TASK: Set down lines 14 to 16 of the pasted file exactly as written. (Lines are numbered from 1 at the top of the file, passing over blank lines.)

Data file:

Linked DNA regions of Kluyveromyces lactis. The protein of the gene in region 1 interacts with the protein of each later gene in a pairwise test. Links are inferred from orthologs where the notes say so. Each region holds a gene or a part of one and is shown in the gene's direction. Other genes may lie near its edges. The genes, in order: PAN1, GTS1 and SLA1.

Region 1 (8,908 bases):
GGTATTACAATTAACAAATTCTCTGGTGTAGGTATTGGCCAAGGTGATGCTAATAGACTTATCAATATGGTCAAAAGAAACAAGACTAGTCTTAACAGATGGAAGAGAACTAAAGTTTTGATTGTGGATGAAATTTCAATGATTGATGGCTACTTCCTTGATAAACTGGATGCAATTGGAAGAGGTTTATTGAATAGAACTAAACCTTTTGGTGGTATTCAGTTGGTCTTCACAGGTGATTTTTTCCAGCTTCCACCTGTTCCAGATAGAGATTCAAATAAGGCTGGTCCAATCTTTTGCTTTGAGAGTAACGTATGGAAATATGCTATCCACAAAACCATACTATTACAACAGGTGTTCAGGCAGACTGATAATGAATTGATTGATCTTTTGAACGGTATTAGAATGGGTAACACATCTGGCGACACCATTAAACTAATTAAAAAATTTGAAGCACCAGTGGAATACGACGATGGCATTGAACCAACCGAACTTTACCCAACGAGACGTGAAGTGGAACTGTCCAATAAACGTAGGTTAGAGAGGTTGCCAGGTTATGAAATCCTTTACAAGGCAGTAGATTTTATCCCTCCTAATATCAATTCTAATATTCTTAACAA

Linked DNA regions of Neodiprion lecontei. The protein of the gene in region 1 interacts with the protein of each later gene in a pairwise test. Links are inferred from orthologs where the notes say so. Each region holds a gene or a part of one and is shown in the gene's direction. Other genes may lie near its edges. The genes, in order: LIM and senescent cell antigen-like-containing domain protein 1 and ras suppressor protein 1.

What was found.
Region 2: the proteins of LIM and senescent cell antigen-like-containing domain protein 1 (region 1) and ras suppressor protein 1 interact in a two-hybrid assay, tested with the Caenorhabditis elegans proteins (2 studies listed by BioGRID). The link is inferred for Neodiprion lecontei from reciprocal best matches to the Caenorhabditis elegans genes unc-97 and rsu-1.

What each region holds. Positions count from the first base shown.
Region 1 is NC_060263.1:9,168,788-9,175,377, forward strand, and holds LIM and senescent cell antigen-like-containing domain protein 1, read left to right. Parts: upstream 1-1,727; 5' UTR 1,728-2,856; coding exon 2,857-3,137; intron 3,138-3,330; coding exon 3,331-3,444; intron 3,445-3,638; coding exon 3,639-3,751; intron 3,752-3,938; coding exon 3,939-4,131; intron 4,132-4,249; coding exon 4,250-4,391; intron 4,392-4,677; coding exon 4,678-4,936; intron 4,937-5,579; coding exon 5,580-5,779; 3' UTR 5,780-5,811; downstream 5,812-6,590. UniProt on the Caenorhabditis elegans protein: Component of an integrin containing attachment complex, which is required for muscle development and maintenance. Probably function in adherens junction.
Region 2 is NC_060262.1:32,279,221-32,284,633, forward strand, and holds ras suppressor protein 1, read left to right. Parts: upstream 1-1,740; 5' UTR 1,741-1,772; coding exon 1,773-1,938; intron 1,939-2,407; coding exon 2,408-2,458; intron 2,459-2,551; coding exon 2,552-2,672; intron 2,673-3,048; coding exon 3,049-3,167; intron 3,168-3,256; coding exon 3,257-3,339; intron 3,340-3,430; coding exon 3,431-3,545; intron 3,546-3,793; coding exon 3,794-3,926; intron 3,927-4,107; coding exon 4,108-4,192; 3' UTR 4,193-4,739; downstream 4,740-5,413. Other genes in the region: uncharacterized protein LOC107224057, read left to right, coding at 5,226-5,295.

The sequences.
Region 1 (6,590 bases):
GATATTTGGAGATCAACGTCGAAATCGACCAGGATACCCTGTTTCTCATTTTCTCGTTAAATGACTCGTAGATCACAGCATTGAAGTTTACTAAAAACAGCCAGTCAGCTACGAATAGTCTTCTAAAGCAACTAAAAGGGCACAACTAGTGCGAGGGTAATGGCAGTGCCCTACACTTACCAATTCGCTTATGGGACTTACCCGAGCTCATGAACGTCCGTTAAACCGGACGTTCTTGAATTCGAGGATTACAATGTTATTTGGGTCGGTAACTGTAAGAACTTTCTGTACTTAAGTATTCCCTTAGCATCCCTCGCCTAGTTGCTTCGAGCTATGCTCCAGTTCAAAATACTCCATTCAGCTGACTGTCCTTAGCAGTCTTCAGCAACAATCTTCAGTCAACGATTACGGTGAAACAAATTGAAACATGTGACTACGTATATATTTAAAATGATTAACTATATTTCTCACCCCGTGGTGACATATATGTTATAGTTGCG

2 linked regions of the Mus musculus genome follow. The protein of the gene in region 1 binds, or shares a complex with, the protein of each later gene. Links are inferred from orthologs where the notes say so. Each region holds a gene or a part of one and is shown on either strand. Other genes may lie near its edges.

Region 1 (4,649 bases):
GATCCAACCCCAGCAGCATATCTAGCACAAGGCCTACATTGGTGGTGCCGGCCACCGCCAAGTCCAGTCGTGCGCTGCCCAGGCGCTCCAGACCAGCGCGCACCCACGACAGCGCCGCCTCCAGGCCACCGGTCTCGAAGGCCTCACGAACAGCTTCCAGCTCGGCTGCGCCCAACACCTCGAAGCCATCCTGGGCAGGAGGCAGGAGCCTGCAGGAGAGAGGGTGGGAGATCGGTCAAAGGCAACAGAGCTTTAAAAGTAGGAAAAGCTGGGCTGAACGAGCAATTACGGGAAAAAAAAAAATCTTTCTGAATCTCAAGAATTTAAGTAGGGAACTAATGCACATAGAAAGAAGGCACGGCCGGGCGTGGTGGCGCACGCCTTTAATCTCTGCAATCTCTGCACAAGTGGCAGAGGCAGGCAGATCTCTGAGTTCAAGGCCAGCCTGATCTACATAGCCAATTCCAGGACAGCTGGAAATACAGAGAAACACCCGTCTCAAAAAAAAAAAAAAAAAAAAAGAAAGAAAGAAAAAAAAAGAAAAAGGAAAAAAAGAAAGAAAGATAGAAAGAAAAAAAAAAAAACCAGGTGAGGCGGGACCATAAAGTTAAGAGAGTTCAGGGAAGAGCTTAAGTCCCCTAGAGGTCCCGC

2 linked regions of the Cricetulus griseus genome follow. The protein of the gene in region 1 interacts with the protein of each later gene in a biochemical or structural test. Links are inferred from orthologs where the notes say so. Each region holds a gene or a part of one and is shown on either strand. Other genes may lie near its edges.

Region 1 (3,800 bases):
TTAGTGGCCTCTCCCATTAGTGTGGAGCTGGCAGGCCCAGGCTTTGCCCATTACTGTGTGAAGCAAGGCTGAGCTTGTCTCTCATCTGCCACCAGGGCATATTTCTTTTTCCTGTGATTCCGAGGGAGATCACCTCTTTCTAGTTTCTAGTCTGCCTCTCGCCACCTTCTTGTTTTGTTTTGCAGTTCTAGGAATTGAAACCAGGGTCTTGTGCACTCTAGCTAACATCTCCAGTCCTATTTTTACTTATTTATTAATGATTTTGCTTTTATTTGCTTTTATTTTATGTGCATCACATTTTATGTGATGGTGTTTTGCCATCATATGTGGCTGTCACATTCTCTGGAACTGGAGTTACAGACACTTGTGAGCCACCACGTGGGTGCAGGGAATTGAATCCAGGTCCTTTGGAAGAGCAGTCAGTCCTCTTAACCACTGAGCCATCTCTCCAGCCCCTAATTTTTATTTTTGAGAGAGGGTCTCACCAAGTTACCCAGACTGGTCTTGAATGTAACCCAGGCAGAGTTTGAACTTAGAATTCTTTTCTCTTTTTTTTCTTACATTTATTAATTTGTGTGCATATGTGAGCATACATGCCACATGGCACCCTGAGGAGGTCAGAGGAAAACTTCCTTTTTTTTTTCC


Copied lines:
Region 1 (4,649 bases):
GATCCAACCCCAGCAGCATATCTAGCACAAGGCCTACATTGGTGGTGCCGGCCACCGCCAAGTCCAGTCGTGCGCTGCCCAGGCGCTCCAGACCAGCGCGCACCCACGACAGCGCCGCCTCCAGGCCACCGGTCTCGAAGGCCTCACGAACAGCTTCCAGCTCGGCTGCGCCCAACACCTCGAAGCCATCCTGGGCAGGAGGCAGGAGCCTGCAGGAGAGAGGGTGGGAGATCGGTCAAAGGCAACAGAGCTTTAAAAGTAGGAAAAGCTGGGCTGAACGAGCAATTACGGGAAAAAAAAAAATCTTTCTGAATCTCAAGAATTTAAGTAGGGAACTAATGCACATAGAAAGAAGGCACGGCCGGGCGTGGTGGCGCACGCCTTTAATCTCTGCAATCTCTGCACAAGTGGCAGAGGCAGGCAGATCTCTGAGTTCAAGGCCAGCCTGATCTACATAGCCAATTCCAGGACAGCTGGAAATACAGAGAAACACCCGTCTCAAAAAAAAAAAAAAAAAAAAAGAAAGAAAGAAAAAAAAAGAAAAAGGAAAAAAAGAAAGAAAGATAGAAAGAAAAAAAAAAAAACCAGGTGAGGCGGGACCATAAAGTTAAGAGAGTTCAGGGAAGAGCTTAAGTCCCCTAGAGGTCCCGC

2 linked regions of the Cricetulus griseus genome follow. The protein of the gene in region 1 interacts with the protein of each later gene in a biochemical or structural test. Links are inferred from orthologs where the notes say so. Each region holds a gene or a part of one and is shown on either strand. Other genes may lie near its edges.